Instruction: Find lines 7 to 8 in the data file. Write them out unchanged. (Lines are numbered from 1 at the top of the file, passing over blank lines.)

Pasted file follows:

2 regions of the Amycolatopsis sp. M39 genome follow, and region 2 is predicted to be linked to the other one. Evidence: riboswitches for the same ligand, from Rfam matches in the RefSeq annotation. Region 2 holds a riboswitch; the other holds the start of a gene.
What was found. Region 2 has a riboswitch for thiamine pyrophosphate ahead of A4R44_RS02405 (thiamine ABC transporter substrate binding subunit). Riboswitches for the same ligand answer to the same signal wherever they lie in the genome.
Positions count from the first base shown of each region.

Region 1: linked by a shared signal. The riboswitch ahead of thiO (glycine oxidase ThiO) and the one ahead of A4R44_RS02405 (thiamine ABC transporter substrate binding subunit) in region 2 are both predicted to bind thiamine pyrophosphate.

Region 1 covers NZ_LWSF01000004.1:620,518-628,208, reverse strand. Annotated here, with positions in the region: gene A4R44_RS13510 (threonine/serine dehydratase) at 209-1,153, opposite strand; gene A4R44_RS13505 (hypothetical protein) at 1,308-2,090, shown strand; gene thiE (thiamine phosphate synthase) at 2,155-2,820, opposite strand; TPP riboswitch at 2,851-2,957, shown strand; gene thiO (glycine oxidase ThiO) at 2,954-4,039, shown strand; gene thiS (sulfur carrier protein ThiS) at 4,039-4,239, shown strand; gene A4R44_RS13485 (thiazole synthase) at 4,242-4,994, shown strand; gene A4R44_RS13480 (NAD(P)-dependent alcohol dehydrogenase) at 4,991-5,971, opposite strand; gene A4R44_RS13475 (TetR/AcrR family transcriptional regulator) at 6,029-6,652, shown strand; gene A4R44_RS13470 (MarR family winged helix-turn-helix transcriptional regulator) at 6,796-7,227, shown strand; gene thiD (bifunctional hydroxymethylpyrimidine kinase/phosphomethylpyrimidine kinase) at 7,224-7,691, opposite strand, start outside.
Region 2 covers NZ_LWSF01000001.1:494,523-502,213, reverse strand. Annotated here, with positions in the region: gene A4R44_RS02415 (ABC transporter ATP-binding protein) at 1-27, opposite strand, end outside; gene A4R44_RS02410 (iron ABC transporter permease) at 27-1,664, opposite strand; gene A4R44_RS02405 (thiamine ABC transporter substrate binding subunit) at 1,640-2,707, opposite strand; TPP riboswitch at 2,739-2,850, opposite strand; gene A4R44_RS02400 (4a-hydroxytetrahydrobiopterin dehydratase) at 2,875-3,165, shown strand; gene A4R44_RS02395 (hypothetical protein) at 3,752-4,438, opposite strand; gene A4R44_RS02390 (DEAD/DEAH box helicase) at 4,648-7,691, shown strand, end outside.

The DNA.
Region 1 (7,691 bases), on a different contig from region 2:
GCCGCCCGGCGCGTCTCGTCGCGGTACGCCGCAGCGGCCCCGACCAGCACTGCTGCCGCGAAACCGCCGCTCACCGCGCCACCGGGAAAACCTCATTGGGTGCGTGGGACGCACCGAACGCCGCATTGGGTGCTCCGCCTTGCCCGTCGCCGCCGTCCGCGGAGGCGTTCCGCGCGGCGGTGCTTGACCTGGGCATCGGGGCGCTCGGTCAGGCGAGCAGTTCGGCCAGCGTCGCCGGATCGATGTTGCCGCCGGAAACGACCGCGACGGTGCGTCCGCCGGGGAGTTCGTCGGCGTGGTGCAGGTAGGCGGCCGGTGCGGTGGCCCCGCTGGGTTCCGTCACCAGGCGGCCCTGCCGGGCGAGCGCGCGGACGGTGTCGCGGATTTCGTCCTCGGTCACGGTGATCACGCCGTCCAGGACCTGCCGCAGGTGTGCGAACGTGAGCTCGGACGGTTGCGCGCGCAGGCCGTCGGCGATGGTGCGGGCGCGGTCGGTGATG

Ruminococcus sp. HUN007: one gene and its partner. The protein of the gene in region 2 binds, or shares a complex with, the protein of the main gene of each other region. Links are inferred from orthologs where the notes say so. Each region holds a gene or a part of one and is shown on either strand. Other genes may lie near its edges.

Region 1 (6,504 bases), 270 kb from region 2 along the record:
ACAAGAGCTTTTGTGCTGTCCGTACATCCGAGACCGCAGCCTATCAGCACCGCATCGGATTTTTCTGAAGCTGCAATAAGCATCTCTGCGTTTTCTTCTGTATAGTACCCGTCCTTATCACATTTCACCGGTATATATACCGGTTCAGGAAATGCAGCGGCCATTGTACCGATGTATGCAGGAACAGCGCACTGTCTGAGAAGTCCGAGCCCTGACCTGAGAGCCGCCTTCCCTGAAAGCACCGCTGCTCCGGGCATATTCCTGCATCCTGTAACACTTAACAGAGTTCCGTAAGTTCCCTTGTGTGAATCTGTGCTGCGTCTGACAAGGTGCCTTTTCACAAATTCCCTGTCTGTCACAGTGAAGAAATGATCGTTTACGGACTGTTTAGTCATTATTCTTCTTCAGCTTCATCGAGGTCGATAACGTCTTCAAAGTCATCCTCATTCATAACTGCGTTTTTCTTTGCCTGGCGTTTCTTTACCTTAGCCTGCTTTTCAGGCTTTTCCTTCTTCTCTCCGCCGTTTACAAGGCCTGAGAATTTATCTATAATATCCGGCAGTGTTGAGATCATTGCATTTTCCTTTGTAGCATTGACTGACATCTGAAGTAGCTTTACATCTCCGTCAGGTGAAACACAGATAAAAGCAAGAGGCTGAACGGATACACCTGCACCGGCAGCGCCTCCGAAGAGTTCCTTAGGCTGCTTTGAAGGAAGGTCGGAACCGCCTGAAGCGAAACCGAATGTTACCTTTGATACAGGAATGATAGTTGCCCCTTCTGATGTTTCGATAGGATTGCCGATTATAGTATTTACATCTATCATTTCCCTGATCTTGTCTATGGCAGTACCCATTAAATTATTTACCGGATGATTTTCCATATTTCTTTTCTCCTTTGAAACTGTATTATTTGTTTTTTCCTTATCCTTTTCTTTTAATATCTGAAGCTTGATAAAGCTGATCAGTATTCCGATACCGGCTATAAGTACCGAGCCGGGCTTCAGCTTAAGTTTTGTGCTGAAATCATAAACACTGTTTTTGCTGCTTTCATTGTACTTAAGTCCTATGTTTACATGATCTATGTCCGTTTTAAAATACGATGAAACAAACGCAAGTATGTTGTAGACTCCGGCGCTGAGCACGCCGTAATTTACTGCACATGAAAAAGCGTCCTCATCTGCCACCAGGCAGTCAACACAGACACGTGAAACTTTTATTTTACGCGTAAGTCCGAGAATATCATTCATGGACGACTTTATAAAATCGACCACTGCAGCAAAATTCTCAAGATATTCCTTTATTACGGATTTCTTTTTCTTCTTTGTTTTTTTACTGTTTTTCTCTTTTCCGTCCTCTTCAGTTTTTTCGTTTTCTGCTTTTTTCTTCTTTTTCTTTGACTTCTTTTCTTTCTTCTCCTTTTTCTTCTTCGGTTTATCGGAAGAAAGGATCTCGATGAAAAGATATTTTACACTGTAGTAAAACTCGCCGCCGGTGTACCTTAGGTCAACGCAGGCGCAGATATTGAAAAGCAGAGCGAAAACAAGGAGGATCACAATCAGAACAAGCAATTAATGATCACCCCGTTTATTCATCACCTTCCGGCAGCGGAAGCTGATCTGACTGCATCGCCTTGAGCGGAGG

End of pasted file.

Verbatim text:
The DNA.
Region 1 (7,691 bases), on a different contig from region 2: